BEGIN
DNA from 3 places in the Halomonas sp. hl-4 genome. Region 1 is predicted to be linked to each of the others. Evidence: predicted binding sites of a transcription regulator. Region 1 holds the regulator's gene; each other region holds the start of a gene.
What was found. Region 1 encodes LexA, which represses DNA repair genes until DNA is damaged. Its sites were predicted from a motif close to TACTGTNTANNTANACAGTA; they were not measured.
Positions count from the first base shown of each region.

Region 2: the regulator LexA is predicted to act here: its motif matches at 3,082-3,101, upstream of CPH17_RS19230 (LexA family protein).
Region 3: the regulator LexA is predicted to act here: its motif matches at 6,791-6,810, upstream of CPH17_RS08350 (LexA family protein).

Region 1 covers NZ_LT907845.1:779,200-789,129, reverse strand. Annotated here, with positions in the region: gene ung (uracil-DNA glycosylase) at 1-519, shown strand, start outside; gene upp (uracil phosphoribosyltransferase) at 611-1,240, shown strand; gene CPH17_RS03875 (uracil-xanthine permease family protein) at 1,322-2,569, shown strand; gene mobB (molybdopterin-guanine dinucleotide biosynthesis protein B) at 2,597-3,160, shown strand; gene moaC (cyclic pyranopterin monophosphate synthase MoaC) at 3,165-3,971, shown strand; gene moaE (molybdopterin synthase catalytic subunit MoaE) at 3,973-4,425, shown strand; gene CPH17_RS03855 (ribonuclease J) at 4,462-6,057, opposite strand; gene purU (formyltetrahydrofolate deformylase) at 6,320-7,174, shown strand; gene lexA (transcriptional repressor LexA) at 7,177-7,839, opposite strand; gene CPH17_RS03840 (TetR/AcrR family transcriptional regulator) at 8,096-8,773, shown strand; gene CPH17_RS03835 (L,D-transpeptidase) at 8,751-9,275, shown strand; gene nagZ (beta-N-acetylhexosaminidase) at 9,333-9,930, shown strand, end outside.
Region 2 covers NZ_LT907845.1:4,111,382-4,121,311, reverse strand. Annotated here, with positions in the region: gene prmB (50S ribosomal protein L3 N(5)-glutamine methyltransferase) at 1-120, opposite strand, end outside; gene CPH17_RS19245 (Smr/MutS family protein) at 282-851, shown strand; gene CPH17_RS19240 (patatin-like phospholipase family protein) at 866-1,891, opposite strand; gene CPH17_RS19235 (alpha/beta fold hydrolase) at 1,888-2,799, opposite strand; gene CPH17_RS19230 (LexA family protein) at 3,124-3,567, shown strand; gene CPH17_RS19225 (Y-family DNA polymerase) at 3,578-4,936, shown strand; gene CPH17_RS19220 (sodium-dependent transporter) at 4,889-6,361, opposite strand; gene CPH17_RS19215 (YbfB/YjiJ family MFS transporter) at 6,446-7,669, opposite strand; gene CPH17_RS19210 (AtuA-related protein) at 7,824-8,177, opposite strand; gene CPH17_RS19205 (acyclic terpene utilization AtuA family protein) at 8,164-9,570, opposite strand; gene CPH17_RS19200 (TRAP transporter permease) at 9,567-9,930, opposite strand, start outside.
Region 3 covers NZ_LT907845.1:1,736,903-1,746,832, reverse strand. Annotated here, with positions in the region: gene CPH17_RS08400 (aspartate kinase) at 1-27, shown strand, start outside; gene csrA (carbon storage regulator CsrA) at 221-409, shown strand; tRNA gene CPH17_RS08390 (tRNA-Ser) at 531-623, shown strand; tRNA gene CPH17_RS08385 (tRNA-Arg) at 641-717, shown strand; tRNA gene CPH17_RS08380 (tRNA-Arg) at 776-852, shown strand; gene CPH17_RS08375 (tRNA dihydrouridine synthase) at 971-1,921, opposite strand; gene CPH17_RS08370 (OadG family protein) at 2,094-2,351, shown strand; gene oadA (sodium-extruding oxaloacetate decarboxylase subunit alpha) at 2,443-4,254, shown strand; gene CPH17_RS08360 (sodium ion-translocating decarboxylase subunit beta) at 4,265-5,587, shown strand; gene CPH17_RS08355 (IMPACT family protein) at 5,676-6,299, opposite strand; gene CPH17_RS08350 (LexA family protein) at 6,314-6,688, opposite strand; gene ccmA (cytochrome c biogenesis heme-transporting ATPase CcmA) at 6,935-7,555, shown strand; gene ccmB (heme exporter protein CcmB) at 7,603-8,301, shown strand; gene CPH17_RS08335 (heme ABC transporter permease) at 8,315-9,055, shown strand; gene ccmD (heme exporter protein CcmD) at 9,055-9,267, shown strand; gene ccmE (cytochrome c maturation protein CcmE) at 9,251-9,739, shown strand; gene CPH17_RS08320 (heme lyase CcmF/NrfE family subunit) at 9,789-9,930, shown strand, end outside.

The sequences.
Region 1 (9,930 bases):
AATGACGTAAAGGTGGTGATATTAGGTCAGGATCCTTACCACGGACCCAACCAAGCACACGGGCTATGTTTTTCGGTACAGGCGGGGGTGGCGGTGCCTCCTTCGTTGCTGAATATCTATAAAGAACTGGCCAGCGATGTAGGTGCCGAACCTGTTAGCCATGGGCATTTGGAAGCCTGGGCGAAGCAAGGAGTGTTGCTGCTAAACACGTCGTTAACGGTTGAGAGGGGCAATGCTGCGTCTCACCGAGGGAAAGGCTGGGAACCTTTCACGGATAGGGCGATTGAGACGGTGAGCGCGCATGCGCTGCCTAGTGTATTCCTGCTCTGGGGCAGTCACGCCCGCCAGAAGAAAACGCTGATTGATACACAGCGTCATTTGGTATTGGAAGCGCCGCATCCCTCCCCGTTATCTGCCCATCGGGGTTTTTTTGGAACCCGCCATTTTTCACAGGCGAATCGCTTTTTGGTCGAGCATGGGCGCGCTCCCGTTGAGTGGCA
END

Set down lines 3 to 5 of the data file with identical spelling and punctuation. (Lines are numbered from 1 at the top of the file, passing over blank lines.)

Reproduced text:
Positions count from the first base shown of each region.

Region 2: the regulator LexA is predicted to act here: its motif matches at 3,082-3,101, upstream of CPH17_RS19230 (LexA family protein).
Region 3: the regulator LexA is predicted to act here: its motif matches at 6,791-6,810, upstream of CPH17_RS08350 (LexA family protein).